It’s all in the presentation: how we use our national baseline to put your results in context

One of the unique features of the results you get from NPC’s Well-being Measure is that you can see how your group compares to other young people. We do this using our national baseline – a sample of young people across the UK that have completed the well-being survey.

The way we do this is to present your results as a score from 0 to 100 that is standardised using this baseline. This means that the baseline isn’t presented separately from your results, it is part of them.

To explain what I mean, consider this example. If you ran a race backwards and it took you 20 minutes to cover a distance of a mile, would you be pleased or disappointed with your time? Your answer now is probably ‘I don’t know’.

But then if I gave you all of the times of the runners in the race and told you that you finished 40th out of 220 runners, you would know that you did pretty well.

The same is true with your well-being scores. If we tell you that your group scored 176, that isn’t very meaningful. If tell you instead where your group’s score is in relation to all young people in the UK, that is much more helpful.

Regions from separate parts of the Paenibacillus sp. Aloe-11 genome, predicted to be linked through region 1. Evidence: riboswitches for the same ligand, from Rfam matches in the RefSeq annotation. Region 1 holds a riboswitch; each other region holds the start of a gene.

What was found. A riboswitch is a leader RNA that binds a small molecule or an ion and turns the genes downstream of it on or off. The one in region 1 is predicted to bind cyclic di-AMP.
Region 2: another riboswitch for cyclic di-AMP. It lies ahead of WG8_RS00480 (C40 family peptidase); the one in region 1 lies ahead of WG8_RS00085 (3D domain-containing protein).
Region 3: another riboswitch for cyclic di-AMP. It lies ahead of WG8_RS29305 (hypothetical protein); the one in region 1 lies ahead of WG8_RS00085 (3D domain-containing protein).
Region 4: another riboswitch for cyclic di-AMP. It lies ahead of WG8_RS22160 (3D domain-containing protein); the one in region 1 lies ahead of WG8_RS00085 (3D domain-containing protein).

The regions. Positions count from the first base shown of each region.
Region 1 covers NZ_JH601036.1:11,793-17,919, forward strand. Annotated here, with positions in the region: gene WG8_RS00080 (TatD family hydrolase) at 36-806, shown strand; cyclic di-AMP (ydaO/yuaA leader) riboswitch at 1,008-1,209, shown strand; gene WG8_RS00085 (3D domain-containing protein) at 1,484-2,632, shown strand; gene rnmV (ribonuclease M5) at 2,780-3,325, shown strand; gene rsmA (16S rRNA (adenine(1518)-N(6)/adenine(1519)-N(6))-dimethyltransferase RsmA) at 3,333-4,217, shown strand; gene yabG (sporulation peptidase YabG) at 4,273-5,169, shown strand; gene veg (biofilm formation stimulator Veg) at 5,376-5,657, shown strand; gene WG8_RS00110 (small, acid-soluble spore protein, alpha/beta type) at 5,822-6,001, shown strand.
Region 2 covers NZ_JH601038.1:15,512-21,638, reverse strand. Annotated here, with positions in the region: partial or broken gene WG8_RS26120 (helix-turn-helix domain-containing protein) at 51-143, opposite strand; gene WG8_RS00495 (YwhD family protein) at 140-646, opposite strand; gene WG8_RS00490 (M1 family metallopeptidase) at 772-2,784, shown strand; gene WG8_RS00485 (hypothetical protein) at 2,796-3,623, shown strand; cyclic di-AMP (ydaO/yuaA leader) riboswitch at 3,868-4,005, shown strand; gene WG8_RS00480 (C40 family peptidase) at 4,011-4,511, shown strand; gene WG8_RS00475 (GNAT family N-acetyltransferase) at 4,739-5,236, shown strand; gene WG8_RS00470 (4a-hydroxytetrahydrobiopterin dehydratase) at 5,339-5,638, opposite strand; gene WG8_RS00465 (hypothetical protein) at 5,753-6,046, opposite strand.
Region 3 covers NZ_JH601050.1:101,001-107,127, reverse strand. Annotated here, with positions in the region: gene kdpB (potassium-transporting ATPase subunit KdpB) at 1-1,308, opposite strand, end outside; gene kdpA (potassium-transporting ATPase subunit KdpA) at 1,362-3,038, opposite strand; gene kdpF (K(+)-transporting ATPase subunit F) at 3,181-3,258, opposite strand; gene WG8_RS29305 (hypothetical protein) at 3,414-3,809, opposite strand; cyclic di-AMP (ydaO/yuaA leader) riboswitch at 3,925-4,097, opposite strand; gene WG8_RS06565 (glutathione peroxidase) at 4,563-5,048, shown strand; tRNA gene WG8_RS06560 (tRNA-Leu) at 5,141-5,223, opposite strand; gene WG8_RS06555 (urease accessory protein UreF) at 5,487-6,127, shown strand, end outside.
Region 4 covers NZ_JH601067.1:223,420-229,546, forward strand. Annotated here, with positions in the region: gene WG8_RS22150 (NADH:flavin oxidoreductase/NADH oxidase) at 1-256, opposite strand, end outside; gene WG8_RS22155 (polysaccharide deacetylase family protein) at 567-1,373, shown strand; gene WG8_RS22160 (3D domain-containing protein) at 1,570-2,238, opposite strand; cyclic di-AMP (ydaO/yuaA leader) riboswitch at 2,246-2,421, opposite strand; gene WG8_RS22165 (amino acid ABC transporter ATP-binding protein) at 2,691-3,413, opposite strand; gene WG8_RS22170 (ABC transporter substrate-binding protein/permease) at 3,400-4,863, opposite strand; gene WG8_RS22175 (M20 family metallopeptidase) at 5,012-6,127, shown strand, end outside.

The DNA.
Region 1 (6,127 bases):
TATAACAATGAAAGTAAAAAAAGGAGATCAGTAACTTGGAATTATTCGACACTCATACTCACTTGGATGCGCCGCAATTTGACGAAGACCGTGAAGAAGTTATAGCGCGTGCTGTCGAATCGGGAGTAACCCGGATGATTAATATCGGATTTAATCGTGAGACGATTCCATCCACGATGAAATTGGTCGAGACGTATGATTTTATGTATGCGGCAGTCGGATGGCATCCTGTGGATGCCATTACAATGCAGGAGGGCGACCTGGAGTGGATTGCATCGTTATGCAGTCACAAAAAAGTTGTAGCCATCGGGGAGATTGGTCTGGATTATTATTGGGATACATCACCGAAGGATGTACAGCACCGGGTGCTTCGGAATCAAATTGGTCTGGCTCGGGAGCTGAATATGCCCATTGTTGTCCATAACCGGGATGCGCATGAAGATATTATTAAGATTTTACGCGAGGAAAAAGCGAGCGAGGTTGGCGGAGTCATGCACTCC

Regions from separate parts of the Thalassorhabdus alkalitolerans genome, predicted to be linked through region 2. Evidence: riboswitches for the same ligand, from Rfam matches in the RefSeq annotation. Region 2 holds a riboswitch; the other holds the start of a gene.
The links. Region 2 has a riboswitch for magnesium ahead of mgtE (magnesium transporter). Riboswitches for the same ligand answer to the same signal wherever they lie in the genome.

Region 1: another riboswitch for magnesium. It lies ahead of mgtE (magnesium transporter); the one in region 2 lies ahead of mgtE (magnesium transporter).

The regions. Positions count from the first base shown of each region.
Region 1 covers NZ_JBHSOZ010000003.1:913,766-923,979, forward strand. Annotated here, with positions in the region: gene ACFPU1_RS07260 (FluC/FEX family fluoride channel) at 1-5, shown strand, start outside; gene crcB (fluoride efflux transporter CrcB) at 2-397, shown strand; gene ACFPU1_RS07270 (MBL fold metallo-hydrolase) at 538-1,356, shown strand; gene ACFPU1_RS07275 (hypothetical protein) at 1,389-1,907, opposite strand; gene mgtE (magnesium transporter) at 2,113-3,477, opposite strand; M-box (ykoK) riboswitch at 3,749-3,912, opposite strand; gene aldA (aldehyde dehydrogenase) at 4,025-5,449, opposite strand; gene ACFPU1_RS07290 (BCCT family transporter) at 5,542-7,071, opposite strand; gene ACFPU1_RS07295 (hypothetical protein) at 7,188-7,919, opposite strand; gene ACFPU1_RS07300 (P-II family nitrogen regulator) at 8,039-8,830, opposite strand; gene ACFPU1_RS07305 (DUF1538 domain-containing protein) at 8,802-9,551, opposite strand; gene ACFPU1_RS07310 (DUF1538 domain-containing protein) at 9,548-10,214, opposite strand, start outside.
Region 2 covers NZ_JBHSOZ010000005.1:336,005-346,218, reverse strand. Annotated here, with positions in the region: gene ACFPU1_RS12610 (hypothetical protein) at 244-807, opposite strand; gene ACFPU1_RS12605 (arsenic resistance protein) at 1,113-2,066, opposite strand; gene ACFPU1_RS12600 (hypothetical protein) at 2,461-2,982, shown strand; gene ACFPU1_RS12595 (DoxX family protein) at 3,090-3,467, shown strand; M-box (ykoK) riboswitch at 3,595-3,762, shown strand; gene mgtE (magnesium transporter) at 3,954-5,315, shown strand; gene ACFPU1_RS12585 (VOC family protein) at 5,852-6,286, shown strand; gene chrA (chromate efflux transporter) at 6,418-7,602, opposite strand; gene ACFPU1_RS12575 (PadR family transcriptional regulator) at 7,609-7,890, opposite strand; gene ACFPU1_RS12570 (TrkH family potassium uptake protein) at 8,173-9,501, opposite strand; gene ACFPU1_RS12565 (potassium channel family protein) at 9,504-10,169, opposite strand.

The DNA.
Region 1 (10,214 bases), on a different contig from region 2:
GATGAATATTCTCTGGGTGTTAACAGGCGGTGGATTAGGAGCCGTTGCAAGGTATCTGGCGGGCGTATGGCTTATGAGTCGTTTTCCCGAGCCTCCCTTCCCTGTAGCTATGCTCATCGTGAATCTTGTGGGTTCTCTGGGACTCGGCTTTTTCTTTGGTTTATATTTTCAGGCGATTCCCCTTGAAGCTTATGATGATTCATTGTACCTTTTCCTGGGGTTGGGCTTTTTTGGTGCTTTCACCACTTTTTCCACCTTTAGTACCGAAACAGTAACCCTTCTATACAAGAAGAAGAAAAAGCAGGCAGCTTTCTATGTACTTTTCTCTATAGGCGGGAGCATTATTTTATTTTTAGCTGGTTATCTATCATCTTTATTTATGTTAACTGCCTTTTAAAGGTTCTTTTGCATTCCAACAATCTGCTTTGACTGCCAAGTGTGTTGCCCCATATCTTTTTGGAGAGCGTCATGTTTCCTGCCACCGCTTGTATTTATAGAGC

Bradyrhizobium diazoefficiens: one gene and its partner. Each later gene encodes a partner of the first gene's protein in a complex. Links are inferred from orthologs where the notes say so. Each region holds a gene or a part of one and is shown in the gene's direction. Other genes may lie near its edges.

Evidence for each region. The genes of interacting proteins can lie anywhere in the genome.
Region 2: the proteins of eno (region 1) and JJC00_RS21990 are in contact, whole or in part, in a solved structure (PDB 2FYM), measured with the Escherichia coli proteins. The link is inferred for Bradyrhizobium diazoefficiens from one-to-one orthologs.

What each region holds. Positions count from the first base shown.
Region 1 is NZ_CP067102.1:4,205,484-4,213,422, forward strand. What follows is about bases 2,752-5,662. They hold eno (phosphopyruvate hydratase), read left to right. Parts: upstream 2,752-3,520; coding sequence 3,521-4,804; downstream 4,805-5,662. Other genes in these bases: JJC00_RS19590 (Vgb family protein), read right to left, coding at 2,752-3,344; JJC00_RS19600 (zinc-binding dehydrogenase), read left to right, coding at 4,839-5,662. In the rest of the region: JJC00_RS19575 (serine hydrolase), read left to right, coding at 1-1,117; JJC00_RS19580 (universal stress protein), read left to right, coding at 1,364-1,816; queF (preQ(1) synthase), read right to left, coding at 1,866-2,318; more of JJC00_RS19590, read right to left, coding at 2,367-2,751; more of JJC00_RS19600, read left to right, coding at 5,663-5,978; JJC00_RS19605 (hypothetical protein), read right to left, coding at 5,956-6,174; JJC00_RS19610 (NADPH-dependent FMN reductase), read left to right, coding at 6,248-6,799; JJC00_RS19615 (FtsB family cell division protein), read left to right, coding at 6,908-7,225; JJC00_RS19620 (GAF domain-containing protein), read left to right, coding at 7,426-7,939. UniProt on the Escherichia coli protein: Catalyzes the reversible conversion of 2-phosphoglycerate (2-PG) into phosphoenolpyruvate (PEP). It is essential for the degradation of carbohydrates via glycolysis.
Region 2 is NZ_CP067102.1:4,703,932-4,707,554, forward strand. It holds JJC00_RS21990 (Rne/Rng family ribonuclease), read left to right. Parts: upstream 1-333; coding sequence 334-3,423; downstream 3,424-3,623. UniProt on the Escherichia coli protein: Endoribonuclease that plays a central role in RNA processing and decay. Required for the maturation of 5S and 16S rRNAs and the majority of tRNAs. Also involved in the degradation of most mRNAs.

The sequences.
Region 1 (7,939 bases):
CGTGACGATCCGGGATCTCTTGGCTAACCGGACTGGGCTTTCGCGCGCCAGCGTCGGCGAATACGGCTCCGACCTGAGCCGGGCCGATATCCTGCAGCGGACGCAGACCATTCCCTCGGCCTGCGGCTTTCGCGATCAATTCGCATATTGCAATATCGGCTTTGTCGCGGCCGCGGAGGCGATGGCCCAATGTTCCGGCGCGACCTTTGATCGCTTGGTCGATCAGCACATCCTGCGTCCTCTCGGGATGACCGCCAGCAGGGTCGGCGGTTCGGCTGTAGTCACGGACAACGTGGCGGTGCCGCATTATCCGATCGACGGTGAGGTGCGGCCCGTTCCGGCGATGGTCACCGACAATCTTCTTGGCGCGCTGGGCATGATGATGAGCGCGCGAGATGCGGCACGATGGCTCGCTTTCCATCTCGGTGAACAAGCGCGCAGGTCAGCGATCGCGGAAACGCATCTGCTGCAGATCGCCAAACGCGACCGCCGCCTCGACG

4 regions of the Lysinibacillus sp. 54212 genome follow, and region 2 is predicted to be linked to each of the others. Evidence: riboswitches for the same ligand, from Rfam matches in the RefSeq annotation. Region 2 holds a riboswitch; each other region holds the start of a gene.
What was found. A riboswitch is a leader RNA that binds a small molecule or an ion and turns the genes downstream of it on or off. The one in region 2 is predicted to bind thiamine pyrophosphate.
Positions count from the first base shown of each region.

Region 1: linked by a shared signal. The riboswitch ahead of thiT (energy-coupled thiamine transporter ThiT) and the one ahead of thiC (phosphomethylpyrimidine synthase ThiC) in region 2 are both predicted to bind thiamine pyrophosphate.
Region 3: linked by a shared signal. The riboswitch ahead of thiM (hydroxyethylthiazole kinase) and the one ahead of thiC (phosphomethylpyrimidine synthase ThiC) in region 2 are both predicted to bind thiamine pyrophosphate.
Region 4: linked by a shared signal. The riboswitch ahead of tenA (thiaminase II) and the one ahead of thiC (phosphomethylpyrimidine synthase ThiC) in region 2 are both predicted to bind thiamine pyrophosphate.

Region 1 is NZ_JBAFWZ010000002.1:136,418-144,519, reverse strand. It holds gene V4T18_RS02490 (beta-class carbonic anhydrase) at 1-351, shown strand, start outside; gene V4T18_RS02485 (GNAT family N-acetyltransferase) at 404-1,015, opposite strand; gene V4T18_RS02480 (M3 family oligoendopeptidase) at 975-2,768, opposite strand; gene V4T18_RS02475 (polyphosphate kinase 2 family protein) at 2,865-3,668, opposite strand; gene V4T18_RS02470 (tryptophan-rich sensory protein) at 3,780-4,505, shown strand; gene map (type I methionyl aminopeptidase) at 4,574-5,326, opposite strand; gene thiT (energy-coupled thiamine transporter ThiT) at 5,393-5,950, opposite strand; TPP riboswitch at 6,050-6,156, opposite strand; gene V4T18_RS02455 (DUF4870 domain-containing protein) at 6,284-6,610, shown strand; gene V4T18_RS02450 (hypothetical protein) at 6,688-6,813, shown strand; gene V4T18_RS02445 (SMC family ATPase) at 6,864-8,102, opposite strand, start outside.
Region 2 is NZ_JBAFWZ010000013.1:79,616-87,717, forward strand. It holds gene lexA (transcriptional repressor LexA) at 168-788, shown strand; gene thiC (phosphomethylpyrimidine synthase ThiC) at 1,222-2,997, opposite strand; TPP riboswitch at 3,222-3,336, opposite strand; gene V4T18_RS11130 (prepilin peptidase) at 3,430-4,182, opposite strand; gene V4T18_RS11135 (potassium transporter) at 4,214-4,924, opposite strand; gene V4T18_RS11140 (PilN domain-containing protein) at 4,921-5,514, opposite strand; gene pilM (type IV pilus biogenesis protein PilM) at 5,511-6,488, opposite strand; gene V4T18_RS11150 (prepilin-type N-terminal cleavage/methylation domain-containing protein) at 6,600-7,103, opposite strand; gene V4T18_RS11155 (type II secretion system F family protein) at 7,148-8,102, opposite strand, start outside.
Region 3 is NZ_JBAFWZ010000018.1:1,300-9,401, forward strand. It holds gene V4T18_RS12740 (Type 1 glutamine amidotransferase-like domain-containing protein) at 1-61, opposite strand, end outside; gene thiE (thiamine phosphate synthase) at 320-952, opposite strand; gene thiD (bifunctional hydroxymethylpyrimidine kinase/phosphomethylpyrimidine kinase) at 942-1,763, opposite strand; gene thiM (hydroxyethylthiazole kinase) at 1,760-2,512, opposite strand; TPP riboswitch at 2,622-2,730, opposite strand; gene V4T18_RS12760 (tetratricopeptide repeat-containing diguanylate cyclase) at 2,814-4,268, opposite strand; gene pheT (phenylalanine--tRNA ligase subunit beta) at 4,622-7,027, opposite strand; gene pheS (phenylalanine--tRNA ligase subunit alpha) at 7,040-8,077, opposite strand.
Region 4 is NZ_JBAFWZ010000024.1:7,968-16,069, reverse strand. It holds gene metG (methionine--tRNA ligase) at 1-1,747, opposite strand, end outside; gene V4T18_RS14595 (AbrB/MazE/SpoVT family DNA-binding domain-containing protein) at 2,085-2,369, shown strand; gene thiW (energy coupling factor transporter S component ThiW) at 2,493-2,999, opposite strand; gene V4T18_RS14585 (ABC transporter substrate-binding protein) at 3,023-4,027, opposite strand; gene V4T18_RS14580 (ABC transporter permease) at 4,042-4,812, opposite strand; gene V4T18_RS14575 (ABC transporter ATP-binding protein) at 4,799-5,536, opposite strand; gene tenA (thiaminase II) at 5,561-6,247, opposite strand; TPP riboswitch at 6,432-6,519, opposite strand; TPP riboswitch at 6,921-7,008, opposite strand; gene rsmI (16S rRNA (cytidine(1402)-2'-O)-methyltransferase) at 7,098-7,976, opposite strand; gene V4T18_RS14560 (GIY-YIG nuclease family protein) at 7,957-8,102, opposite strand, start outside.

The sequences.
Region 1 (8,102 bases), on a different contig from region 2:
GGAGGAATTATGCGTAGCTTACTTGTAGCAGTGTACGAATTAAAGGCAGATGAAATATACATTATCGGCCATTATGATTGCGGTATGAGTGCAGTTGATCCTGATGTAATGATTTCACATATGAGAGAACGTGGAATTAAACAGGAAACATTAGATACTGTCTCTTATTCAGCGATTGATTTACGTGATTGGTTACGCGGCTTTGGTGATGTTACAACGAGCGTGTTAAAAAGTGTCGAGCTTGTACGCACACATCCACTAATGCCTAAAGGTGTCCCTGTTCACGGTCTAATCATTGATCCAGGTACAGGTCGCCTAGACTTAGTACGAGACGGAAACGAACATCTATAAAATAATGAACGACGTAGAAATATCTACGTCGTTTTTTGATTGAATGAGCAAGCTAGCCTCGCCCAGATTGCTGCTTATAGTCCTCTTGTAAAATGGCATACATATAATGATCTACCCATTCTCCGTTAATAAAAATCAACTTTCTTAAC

So in your results, we present all well-being scores on a percentage scale from 0 to 100. If your group scores 30% on self-esteem, for example, it means that 30% of the national population has lower self-esteem and 70% of the national population has higher self-esteem than your group. Presenting it this way therefore means you can instantly see how your results compare to others.

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About John Copps

John is part of NPC's research and consulting team and is the founder of NPC's Well-being Measure, a social business that provides an online tool to measure young people’s well-being. He has eight years experience of research and consulting, and is passionate about how data can be used to improve the performance of organisations. John is a regular contributor to NPC's blog and has also contributed to pieces for BBC Radio, the Guardian, and the Financial Times. John is a governor of a secondary school.
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One Response to It’s all in the presentation: how we use our national baseline to put your results in context

  1. Pingback: About our national baseline: a proxy for the UK | NPC's Well-being Measure blog

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